Henrik Lundqvist sitting at the corner stall in Verizon Center’s visiting locker room is a familiar sight, especially in the springtime. Wednesday night will be the New York Rangers goaltender’s eighth playoff game at the Washington Capitals, but his mind isn’t on that history.
“I don’t really think about the history of the games we had this year, or even years before that,” Lundqvist said. “All that matters to me right now is tonight.”
That’s probably for the best. Lundqvist and the Rangers have lost their past five playoff games at the Caps, and the numbers aren’t pretty. He has allowed 13 goals in those five losses for a 2.66 goals-against average and .888 save percentage. The Hart and Vezina Trophy finalist was even yanked after giving up four goals on 14 shots in two periods in Game 5 of the teams’ 2009 first round series, in favor of Stephen Valiquette.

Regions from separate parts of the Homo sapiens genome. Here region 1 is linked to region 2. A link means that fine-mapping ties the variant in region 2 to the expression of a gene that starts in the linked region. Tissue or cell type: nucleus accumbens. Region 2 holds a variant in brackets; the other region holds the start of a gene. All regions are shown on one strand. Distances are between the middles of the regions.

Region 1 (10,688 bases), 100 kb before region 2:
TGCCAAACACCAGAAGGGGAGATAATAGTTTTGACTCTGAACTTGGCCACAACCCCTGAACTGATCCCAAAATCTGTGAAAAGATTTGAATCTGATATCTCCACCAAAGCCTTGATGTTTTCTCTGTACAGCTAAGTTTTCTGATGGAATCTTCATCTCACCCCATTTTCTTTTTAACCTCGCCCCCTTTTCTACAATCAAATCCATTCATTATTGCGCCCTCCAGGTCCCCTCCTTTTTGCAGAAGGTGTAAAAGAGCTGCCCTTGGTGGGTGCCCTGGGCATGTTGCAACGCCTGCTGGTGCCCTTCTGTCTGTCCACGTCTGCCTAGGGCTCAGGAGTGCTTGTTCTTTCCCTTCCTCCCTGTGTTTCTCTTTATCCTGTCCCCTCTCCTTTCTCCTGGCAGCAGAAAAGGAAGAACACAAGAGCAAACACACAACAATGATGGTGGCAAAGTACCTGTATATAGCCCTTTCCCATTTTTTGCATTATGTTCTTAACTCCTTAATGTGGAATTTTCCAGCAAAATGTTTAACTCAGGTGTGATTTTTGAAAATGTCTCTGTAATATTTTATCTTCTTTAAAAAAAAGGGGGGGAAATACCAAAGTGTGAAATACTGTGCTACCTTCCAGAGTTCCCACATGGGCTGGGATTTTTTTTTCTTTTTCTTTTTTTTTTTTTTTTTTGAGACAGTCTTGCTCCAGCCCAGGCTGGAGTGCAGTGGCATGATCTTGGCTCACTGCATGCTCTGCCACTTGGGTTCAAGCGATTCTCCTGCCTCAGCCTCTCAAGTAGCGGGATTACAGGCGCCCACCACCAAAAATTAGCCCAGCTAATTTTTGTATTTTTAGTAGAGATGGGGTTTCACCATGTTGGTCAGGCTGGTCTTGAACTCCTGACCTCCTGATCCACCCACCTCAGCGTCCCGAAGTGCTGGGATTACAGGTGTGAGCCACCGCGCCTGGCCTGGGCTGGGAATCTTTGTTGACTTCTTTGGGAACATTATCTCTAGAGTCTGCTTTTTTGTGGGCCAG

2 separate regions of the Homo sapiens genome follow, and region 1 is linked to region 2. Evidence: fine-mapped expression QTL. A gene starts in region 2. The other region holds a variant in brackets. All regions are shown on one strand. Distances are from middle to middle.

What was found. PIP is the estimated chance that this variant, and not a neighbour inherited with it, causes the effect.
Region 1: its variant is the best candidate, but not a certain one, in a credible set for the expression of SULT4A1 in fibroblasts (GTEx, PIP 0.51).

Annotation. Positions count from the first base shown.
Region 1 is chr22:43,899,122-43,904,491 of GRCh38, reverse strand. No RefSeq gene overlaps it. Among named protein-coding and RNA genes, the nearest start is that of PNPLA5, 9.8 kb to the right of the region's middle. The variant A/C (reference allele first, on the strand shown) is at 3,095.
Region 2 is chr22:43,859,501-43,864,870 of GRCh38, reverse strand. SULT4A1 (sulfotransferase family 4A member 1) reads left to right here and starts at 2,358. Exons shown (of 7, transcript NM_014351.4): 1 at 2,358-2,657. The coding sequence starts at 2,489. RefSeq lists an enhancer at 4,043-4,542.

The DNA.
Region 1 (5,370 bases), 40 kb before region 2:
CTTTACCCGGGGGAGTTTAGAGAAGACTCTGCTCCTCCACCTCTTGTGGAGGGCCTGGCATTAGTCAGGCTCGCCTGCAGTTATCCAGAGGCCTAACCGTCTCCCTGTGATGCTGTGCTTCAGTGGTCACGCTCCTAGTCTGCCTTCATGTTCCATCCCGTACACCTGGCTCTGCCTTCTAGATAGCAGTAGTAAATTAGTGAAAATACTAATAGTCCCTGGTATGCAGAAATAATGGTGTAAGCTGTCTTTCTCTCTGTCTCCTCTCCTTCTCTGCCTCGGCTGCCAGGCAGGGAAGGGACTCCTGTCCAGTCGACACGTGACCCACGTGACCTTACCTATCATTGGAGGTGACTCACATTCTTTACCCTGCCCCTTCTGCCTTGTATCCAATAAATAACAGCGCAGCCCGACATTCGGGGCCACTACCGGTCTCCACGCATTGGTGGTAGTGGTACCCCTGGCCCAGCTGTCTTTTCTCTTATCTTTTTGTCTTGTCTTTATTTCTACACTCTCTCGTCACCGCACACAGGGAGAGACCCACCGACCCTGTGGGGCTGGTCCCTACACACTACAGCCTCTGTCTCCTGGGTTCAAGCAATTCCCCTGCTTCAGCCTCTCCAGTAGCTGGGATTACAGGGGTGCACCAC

During his playoff career at Verizon Center (seven games), Lundqvist is 2-5 with a 2.32 GAA and .914 save percentage.
He played in just one of New York’s two visits during this regular season, winning Nov. 25 when allowing three goals on 21 shots.
“It’s a tough building, and they’re a good team. especially at home they play well,” Lundqvist said. “But we feel good, we feel confident. We know what we have to do.”
Before this series started, the Caps talked about what they needed to beat the gold medal-winning goaltender, aside from traffic.
“You need a good look at a perfect shot, to be honest with you. I think he’s that good,” right wing Troy Brouwer said. “All the goals that are scored on him are with traffic or second opportunities. That’s got to be the main focus of how we’re going to have to score goals.”
Brouwer set the perfect screen on Lundqvist on Alex Ovechkin’s Game 2-winning goal, but the goalie didn’t notice more bodies in front than in Game 1.
“No, not really. I expect to have a lot of traffic, a lot of people in front of me,” Lundqvist said. “In the playoffs you try to get more bodies in front and create chances from just rebounds and throwing pucks in there. I just expect that will be part of my game and part of their strategy as well.”